Ripples 12/5/19

By Jessica Johnsrud, Education Coordinator

Walking in my neighborhood was quite picturesque the morning after the recent snowstorm. Branches on the evergreen trees swooped low, heavy with snow and ice. Maple and birch trees stood tall and bare, encrusted with ice and snow along the bark and branches. They looked like sparkling skeletons against the soft blue sky.

photo of trees with snowTrees are an important part of our landscape. There are two main types of trees: coniferous and deciduous. Deciduous trees have broad leaves that change color in autumn and shed before winter. Red maple, black cherry and white birch are a few examples of deciduous trees that grow at Woodland Dunes. Deciduous trees have thin leaves, and the water inside the leaf cells would freeze in the cold winter. Water expands when it freezes and would rupture the cells, causing damage. Deciduous trees drop their leaves in the fall as a winter survival strategy.  

Coniferous trees, such as white pine and eastern hemlock, grow cones for reproduction and have needles or leathery, fern-like leaves. The needles have a waxy cuticle or coating that retains moisture and protects from freezing during the winter. Some produce an antifreeze that is concentrated in the cells to prevent freezing. Over the course of time, old needles drop and new needles grow. Most conifer trees are green year-round, however there are exceptions to every rule. The tamarack is a conifer tree, but every fall its needles turn golden yellow, then fall off.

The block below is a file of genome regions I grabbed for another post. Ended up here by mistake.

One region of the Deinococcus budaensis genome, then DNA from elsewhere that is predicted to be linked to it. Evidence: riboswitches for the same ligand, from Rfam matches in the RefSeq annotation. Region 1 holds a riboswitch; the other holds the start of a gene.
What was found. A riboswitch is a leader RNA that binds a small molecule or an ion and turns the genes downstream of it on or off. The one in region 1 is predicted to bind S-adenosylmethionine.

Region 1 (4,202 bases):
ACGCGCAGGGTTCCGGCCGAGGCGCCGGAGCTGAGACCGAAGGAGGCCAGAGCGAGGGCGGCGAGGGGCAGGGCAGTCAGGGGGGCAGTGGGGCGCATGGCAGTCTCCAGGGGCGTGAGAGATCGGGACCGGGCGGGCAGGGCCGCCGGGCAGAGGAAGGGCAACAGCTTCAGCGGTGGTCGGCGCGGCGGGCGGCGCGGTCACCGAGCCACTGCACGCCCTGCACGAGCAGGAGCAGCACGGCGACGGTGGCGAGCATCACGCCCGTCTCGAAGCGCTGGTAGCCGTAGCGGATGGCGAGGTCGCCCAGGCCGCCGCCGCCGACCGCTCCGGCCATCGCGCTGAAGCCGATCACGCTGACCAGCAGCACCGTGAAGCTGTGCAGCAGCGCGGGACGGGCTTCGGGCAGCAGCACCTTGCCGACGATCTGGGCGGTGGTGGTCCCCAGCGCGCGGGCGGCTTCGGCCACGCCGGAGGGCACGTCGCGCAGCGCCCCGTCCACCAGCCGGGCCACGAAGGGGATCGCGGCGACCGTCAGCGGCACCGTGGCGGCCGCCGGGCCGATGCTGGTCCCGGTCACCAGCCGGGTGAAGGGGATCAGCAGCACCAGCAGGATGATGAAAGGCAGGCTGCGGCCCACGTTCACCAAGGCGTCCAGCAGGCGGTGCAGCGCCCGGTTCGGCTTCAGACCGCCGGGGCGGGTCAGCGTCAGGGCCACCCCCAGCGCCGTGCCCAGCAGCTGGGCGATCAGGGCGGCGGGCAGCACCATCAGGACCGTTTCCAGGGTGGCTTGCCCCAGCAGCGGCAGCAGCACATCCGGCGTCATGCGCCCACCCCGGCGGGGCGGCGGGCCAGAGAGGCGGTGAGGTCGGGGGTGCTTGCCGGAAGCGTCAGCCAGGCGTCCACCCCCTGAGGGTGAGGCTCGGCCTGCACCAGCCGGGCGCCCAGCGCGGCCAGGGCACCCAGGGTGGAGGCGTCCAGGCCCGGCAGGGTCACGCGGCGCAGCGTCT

Trees provide habitat for wildlife, but also offer extremely important ecosystem services. They clean the air, absorb rampant carbon dioxide, provide oxygen, prevent erosion, supply food and cool cities and streets. Interestingly, trees also heal. Research has shown that patients recover faster and with fewer complications if they have a view of trees from their window. Children with ADHD show reduced symptoms when they spend time in nature. Neighborhoods with trees have lower incidences of violence than neighborhoods that don’t have trees or have few trees. Doctors in the United States are even prescribing “park prescriptions” to their patients, encouraging them walk in a forest or park for a specific amount of time.

About 30% of Earth’s land area is forested and I am grateful to live in that 30%. Trees are an important part of our landscape and truly benefit everyone. They also make my walks in all four seasons, more interesting.

Photo taken at Woodland Dunes by Nancy Nabak

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